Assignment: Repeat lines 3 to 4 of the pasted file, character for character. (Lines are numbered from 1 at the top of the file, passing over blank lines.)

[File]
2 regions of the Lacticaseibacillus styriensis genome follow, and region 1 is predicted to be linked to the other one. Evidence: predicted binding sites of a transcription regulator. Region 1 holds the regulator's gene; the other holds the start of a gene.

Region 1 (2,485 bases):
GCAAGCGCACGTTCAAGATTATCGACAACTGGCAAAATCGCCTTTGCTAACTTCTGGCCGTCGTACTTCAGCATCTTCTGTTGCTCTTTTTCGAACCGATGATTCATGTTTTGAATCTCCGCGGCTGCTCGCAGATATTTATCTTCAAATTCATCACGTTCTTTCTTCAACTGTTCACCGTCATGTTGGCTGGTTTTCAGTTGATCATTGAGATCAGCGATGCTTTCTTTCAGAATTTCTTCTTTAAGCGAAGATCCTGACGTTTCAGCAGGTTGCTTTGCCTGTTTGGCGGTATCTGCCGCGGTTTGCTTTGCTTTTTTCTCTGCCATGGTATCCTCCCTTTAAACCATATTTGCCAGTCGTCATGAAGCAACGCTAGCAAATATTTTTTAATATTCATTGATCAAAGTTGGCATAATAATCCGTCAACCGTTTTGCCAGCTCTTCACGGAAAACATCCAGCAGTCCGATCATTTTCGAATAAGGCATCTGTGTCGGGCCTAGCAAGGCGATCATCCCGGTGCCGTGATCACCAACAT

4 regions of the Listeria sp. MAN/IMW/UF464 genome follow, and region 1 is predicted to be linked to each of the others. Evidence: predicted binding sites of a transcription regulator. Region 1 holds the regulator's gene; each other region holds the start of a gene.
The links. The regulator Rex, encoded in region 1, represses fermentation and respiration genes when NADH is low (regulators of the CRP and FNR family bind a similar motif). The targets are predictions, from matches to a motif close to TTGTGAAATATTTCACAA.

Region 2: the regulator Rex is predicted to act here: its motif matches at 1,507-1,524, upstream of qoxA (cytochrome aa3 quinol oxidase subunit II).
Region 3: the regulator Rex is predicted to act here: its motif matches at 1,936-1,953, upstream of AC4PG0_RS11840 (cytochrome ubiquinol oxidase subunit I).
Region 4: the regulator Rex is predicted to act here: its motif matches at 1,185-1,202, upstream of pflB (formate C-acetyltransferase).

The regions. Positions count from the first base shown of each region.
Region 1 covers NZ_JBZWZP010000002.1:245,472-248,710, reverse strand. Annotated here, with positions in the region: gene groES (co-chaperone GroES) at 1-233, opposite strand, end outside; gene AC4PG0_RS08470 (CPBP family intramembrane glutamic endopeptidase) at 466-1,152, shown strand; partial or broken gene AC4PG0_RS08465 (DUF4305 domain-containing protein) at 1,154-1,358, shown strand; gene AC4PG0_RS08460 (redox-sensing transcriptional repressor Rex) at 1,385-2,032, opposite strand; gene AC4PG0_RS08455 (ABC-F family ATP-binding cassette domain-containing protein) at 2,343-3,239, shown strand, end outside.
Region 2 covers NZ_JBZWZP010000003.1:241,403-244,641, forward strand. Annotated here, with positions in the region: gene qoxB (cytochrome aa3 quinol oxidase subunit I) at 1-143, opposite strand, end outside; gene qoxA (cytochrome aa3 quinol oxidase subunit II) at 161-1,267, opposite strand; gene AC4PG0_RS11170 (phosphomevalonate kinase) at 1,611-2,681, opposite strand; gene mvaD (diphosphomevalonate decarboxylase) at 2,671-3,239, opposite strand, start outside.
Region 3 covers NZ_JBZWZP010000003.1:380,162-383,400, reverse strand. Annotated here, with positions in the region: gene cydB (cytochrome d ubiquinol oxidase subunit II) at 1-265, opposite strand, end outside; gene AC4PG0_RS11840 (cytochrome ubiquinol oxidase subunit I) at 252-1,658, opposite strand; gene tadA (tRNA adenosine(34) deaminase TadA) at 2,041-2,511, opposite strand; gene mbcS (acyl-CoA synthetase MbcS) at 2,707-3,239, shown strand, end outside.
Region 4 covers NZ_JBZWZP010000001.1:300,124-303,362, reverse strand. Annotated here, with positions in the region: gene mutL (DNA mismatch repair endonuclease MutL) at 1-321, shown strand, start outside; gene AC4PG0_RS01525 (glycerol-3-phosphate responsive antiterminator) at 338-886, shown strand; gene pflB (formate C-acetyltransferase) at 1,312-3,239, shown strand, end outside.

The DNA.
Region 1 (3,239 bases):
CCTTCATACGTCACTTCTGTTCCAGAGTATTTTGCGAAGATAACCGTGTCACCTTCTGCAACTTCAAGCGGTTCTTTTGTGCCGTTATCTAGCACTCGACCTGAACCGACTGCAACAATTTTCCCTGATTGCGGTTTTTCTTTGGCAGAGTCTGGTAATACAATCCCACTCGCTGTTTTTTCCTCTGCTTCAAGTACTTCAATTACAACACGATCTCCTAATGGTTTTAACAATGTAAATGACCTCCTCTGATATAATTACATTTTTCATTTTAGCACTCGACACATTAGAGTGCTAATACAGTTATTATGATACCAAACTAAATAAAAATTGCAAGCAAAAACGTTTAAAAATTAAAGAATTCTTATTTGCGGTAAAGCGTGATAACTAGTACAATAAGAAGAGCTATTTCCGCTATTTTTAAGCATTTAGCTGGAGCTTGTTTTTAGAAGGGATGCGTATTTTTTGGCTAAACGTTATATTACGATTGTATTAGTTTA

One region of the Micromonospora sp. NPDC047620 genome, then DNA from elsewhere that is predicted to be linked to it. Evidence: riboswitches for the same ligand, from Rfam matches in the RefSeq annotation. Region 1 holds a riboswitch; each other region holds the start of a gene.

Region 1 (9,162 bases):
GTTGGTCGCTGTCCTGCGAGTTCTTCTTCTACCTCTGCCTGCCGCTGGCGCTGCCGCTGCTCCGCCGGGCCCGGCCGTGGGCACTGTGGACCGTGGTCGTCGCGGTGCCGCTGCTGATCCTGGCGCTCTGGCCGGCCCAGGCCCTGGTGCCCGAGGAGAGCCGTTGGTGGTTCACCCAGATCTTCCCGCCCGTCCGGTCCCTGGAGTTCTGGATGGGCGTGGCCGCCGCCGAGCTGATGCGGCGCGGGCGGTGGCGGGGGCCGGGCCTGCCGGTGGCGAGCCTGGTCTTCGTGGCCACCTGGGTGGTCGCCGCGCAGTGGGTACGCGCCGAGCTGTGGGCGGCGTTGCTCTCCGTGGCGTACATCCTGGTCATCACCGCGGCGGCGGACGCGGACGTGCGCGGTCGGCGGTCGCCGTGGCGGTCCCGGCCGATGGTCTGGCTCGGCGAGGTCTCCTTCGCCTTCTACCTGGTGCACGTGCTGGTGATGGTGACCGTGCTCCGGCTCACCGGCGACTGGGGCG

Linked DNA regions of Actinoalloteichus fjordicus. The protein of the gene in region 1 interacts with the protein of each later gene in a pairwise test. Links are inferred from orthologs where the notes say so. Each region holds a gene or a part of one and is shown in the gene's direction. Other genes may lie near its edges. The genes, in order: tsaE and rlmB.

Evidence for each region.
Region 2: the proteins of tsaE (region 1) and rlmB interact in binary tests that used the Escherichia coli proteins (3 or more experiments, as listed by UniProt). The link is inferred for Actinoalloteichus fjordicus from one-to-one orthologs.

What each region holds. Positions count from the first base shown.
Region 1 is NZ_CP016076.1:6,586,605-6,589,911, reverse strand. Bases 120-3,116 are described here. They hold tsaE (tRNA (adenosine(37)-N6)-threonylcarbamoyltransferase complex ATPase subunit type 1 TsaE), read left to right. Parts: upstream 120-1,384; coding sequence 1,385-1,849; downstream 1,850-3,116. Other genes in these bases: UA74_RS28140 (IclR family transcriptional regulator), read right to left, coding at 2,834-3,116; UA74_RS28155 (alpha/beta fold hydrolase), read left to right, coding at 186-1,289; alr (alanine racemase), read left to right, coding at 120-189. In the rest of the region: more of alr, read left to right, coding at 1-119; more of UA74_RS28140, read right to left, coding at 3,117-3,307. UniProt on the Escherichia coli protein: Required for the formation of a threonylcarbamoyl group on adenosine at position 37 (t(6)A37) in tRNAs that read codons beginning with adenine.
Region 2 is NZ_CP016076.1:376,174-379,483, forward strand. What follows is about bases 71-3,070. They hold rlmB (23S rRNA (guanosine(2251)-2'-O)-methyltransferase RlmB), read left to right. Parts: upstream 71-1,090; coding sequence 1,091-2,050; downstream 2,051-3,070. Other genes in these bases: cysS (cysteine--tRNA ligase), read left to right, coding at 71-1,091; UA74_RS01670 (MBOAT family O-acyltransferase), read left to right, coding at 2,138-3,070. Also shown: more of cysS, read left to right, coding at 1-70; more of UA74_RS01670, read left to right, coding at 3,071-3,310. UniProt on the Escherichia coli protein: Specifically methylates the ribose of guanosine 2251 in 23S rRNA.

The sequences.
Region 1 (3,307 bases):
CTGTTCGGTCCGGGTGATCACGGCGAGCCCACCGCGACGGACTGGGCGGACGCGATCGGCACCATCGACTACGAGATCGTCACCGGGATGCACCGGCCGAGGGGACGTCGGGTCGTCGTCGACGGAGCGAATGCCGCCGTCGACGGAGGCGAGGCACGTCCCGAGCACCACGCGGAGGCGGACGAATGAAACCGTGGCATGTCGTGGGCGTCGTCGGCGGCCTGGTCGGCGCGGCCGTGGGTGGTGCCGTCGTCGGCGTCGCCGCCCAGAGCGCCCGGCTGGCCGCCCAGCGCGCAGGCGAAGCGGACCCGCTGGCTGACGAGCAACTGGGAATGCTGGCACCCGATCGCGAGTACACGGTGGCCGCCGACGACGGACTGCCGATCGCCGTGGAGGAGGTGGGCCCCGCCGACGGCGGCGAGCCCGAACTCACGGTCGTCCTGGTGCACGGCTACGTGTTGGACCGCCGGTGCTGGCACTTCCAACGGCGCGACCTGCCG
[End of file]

GCAAGCGCACGTTCAAGATTATCGACAACTGGCAAAATCGCCTTTGCTAACTTCTGGCCGTCGTACTTCAGCATCTTCTGTTGCTCTTTTTCGAACCGATGATTCATGTTTTGAATCTCCGCGGCTGCTCGCAGATATTTATCTTCAAATTCATCACGTTCTTTCTTCAACTGTTCACCGTCATGTTGGCTGGTTTTCAGTTGATCATTGAGATCAGCGATGCTTTCTTTCAGAATTTCTTCTTTAAGCGAAGATCCTGACGTTTCAGCAGGTTGCTTTGCCTGTTTGGCGGTATCTGCCGCGGTTTGCTTTGCTTTTTTCTCTGCCATGGTATCCTCCCTTTAAACCATATTTGCCAGTCGTCATGAAGCAACGCTAGCAAATATTTTTTAATATTCATTGATCAAAGTTGGCATAATAATCCGTCAACCGTTTTGCCAGCTCTTCACGGAAAACATCCAGCAGTCCGATCATTTTCGAATAAGGCATCTGTGTCGGGCCTAGCAAGGCGATCATCCCGGTGCCGTGATCACCAACAT

4 regions of the Listeria sp. MAN/IMW/UF464 genome follow, and region 1 is predicted to be linked to each of the others. Evidence: predicted binding sites of a transcription regulator. Region 1 holds the regulator's gene; each other region holds the start of a gene.